Ninety-seven percent of Oklahomans think people should be able to obtain information about what their government does, according to the poll.
Just 2 percent of those polled disagreed, while 1 percent had no opinion.
"There is overwhelming consensus that what the government does should be transparent, that we should know or see what the government is doing," said Gary Copeland, a University of Oklahoma political scientist and adviser to the poll.
At the same time, Oklahomans think the public should have access to public records without paying a hefty fee.
The Oklahoma Open Records Act limits the fee to 25 cents per page for copies when the request is in the public interest.
But in a recent open records survey by The Oklahoman and the Tulsa World, a reporter who visited the Pauls Valley Police Department not only was charged eight times the amount allowed by law, but he had to walk to a nearby convenience store to get change so he could pay for the public records he requested.
Meanwhile, a reporter left without buying the Oklahoma City Police Department radio log when he learned the cost was several thousand dollars.
In The Oklahoman /OU Poll, 89 percent said the government should not be able to sell public records to the public for a profit. Six percent said it should, while 5 percent had no opinion.
Also, a majority of those polled were supportive of opening records when they pertained to elected officials:
Ninety-five percent said all expenditures of the state Legislature should be made public. Three percent disagreed; and 2 percent had no opinion.
Fifty-nine percent said Oklahoma legislators and other state elected officials should make public how much of their personal income comes from which sources. Thirty-four percent disagreed; and 7 percent had no opinion.
The scientific telephone poll of 400 Oklahomans was conducted by the OU's Public Opinion Learning Laboratory between Aug. 21 and Aug. 24.
The poll has a plus or minus error rate of 5 percent and a confidence interval of 95 percent. That means that if the same poll were taken 100 times, the results would be within the 5 percent margin of error 95 times.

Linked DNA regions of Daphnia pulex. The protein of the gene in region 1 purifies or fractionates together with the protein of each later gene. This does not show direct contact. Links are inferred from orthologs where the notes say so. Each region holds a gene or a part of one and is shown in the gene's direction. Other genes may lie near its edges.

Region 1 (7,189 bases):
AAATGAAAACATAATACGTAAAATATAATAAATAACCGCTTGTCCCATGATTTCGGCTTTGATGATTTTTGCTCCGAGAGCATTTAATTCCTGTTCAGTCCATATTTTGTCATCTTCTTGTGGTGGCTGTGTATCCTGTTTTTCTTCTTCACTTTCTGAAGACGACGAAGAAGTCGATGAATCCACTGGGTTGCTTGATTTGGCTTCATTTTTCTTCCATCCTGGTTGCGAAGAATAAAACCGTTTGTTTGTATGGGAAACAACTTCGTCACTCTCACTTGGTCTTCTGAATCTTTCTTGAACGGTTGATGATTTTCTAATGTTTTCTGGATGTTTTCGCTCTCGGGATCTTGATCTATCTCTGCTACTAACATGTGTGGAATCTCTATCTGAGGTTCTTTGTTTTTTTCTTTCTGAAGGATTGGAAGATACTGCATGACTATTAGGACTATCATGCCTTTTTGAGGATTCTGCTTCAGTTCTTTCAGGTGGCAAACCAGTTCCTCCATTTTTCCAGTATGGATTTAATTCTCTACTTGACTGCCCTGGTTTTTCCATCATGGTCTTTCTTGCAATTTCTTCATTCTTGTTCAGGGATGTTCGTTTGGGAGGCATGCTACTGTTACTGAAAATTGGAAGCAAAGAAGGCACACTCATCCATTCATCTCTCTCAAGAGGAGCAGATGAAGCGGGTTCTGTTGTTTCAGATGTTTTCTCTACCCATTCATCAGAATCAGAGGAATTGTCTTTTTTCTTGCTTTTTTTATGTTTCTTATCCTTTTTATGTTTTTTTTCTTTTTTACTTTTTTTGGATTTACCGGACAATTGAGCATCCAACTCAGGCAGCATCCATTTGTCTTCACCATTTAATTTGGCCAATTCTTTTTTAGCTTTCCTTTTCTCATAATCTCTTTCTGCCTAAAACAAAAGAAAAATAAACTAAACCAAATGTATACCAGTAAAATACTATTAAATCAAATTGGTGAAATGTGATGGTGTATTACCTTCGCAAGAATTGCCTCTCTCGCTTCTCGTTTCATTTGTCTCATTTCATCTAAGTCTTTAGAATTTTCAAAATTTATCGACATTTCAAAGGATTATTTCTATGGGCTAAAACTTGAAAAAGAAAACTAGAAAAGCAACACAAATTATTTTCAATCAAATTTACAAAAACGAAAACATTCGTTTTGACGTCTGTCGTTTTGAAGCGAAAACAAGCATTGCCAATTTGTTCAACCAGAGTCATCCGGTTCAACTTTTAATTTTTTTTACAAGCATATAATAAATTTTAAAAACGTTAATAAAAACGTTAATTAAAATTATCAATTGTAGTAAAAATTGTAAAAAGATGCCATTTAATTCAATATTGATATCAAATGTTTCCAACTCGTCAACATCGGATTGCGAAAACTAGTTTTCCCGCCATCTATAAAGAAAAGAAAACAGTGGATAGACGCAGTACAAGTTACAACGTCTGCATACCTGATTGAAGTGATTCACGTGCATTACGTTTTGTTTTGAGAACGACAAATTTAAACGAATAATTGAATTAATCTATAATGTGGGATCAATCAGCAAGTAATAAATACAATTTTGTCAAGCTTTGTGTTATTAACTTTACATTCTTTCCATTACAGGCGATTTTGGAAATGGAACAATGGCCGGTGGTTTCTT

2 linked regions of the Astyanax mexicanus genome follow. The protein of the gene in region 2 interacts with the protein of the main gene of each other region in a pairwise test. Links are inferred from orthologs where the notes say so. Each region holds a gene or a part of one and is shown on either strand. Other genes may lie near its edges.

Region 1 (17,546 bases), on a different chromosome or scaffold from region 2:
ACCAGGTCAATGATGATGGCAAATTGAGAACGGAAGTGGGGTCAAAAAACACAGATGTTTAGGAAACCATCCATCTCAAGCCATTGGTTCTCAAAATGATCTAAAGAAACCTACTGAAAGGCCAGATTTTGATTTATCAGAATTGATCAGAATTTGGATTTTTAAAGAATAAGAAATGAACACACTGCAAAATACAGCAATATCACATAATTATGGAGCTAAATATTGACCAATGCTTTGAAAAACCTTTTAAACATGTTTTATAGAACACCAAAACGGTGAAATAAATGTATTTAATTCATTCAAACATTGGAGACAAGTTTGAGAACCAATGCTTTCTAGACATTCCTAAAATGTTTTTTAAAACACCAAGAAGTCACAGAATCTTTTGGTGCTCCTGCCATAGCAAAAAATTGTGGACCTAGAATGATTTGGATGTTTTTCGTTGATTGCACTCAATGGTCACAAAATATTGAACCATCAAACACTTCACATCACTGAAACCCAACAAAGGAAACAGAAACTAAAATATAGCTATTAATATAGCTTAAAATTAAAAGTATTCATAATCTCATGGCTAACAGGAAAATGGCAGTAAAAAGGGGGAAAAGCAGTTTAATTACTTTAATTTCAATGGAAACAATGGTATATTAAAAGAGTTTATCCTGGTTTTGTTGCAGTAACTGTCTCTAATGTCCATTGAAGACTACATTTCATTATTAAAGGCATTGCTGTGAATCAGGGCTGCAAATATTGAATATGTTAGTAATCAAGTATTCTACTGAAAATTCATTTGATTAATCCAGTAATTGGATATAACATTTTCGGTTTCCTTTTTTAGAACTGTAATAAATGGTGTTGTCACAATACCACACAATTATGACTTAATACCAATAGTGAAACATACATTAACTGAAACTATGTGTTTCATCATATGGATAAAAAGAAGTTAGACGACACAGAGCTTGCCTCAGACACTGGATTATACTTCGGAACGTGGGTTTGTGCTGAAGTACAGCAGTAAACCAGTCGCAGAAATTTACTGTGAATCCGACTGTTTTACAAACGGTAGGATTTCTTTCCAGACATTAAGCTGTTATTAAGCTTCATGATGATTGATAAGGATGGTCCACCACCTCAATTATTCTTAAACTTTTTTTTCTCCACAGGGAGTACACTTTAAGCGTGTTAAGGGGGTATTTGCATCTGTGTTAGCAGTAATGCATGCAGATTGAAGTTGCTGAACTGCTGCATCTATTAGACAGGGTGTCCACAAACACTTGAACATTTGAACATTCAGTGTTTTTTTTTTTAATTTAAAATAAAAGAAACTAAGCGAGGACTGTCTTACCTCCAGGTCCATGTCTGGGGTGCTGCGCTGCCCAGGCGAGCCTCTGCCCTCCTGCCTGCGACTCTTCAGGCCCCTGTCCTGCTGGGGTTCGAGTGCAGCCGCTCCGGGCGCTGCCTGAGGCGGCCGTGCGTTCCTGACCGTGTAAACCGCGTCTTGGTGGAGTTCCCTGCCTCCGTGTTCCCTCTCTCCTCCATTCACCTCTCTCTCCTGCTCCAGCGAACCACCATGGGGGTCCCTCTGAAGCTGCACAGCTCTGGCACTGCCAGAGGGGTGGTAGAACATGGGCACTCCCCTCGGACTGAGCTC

While Oklahomans overwhelmingly support government openness, "at some point, that openness runs into the rights of individuals, and that becomes a tougher call," Copeland said.
"Should jail records be open?" he asked. "The other side of that is, should the ones in jail have some right to privacy?"
Sixty percent of those polled said the names of all persons held in jails should be made public.
Twenty-six percent disagreed, while 14 percent had no opinion.
The question that caused the most division among those polled concerned whether the Oklahoma Tax Commission should make public the names of anyone who pays taxes.
Forty-five percent said it should; 43 percent said it should not; and 12 percent had no opinion.
"Privacy, of course, has become the biggest hurdle for access to government records," said Paul McMasters, First Amendment ombudsman at the Freedom Forum in Arlington, Va.
Under Oklahoma law, whether someone paid their taxes is public information, tax commission spokeswoman Paula Ross said.
And for those who don't pay taxes, the amount they owe becomes a public record when a tax lien is filed, Ross said.
But Oklahomans who pay taxes should not worry about details of their finances becoming public, she said.
"That's one of our most strict rules," Ross said. "We understand the confidentiality of the records we have."